The pole is in the shape of a cross with two circular rings below and is usually completely swathed with leaves and flowers. Sometimes flags and ribbons in the Swedish colours of blue and yellow are also attached for extra colour.
It was quite an effort for the team of pole raisers, with everyone calling out encouraging "Ehhh-Up!" shouts as it was lifted up. Then when it was up and bolted into place, a huge cheer went up from the large crowd of on-lookers.
I love the wildflowers over here. Every path and road has flowers alongside in a profusion of colours. Farmers even sow wildflowers in a wide strip around their fields to provide a habitat for bees, nesting birds and other wild creatures. It gives such a wonderful colour to the edges of the fields.
Flowers are especially important at Midsummer as it is said that if you gather seven different types of wild flowers on Midsummer night and place them under your pillow, then you will dream of the future love of your life!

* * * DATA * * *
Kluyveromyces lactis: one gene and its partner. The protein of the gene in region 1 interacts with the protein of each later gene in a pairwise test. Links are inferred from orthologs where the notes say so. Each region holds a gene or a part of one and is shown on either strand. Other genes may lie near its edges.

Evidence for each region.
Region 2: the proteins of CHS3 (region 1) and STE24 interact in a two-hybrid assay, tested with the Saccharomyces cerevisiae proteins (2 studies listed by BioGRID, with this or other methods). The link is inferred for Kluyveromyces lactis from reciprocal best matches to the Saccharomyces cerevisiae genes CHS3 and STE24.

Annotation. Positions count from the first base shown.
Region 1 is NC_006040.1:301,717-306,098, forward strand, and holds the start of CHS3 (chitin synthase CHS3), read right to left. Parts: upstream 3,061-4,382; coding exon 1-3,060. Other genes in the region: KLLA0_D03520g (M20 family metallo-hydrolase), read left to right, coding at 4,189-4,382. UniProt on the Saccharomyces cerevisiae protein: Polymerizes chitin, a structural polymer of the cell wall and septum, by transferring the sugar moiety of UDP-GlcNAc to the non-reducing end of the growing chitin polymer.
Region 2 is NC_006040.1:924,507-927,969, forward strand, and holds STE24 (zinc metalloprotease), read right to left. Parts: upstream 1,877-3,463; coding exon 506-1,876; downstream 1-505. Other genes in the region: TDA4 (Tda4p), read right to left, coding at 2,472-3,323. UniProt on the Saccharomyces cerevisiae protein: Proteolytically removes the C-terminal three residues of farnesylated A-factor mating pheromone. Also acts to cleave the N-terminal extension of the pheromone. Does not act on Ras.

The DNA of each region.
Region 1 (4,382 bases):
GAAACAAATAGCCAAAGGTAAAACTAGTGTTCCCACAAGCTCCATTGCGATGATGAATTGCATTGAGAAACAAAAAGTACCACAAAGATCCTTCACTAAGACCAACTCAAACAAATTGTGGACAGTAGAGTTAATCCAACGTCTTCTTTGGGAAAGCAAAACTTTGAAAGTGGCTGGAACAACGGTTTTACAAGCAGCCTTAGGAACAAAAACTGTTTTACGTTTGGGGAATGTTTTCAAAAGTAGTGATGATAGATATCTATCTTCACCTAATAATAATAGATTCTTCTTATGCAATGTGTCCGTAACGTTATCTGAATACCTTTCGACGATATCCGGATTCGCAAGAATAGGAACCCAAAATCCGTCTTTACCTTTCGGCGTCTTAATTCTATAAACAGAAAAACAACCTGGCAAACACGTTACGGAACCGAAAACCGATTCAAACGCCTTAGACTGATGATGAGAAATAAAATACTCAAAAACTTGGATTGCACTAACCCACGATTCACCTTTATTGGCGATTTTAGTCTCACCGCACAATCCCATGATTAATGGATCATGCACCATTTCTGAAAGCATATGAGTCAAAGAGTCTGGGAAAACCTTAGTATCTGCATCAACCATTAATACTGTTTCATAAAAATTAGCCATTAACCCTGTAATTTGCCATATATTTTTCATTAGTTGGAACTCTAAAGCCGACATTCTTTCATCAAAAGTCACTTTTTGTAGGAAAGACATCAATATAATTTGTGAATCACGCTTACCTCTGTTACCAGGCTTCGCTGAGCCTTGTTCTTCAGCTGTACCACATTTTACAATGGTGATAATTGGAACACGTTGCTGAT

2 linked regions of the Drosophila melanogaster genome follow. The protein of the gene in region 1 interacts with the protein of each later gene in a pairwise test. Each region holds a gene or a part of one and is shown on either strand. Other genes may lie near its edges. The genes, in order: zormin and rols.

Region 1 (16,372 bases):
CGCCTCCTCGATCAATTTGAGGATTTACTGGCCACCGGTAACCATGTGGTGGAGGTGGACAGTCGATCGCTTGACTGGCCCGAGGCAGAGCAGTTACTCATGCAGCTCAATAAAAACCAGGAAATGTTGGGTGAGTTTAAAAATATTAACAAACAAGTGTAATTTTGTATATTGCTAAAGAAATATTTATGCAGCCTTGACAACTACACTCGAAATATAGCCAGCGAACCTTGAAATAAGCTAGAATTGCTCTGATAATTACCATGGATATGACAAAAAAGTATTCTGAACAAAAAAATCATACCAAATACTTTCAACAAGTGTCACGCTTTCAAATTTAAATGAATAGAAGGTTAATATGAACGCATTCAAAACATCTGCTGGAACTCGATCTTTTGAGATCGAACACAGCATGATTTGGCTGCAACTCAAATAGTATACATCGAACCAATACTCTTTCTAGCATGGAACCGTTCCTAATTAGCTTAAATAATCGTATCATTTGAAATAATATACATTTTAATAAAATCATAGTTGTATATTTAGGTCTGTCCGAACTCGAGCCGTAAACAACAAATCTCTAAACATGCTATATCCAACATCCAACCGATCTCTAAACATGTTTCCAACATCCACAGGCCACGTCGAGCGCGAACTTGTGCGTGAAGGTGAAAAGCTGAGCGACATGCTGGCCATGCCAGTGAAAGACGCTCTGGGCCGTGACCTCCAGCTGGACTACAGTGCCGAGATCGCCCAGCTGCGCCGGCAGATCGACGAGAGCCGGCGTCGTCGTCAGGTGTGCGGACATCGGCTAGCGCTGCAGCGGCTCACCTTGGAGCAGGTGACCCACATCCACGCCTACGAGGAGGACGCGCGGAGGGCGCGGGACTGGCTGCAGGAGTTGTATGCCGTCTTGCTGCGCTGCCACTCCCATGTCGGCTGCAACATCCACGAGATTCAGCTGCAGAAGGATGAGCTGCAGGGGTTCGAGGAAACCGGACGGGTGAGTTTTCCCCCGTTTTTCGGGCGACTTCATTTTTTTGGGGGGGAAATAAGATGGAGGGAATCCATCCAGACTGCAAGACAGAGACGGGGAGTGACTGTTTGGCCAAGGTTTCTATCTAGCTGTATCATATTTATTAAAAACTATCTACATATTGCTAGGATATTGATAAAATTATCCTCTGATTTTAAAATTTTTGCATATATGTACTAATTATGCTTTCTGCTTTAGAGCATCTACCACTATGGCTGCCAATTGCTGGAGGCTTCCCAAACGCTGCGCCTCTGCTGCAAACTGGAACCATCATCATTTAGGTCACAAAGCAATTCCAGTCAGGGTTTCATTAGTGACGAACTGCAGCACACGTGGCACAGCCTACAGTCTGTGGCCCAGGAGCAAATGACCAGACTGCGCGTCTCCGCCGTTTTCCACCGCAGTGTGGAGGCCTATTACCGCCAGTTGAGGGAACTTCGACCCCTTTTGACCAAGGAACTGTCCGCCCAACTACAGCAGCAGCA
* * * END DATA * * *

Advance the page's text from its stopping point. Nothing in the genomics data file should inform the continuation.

The lining for the Weymouth Shoulder Bag was so simple and easy to make so I wanted to use this idea for other bags too. It certainly produces a sturdy bag that can carry a lot of weight. I love stretchy bags that can expand to whatever size of awkward packaging a supermarket can devise, but being able to carry a couple of cartons of milk or orange juice home is a real benefit too.
So I cut some fabric before we left on our travels and set to the other day to attach it to my BYOB Market Bag. I really like the way this turned out, so I am going to see if I can rustle up a couple of photos for next time.
Until then – enjoy Mid-Summer wherever you are!
Last Blogpost: A new shoulder bag for the summer
Next Up: The inside story – adding a fabric liner to a bag
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Sweden, Midsummer, Midsommar, summer knitting,